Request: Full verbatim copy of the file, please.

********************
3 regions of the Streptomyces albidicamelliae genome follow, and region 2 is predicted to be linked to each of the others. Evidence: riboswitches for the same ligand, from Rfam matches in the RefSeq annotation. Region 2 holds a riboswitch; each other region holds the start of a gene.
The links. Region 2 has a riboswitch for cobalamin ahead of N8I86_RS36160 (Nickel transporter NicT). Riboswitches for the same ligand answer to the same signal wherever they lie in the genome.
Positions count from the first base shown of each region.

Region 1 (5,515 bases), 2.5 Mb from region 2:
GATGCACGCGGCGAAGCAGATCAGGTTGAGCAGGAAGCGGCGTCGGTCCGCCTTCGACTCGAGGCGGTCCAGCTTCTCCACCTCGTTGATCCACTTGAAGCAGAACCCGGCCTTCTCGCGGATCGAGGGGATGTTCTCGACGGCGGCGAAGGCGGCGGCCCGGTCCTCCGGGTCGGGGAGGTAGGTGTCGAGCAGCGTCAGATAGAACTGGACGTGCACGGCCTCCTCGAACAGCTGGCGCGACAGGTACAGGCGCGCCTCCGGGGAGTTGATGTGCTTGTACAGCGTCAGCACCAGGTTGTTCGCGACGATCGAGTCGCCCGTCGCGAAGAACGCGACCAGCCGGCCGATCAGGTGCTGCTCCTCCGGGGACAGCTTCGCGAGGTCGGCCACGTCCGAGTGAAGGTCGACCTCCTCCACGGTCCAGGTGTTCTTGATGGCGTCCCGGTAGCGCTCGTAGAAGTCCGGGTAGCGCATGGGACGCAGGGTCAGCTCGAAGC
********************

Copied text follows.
3 regions of the Streptomyces albidicamelliae genome follow, and region 2 is predicted to be linked to each of the others. Evidence: riboswitches for the same ligand, from Rfam matches in the RefSeq annotation. Region 2 holds a riboswitch; each other region holds the start of a gene.
The links. Region 2 has a riboswitch for cobalamin ahead of N8I86_RS36160 (Nickel transporter NicT). Riboswitches for the same ligand answer to the same signal wherever they lie in the genome.
Positions count from the first base shown of each region.

Region 1 (5,515 bases), 2.5 Mb from region 2:
GATGCACGCGGCGAAGCAGATCAGGTTGAGCAGGAAGCGGCGTCGGTCCGCCTTCGACTCGAGGCGGTCCAGCTTCTCCACCTCGTTGATCCACTTGAAGCAGAACCCGGCCTTCTCGCGGATCGAGGGGATGTTCTCGACGGCGGCGAAGGCGGCGGCCCGGTCCTCCGGGTCGGGGAGGTAGGTGTCGAGCAGCGTCAGATAGAACTGGACGTGCACGGCCTCCTCGAACAGCTGGCGCGACAGGTACAGGCGCGCCTCCGGGGAGTTGATGTGCTTGTACAGCGTCAGCACCAGGTTGTTCGCGACGATCGAGTCGCCCGTCGCGAAGAACGCGACCAGCCGGCCGATCAGGTGCTGCTCCTCCGGGGACAGCTTCGCGAGGTCGGCCACGTCCGAGTGAAGGTCGACCTCCTCCACGGTCCAGGTGTTCTTGATGGCGTCCCGGTAGCGCTCGTAGAAGTCCGGGTAGCGCATGGGACGCAGGGTCAGCTCGAAGC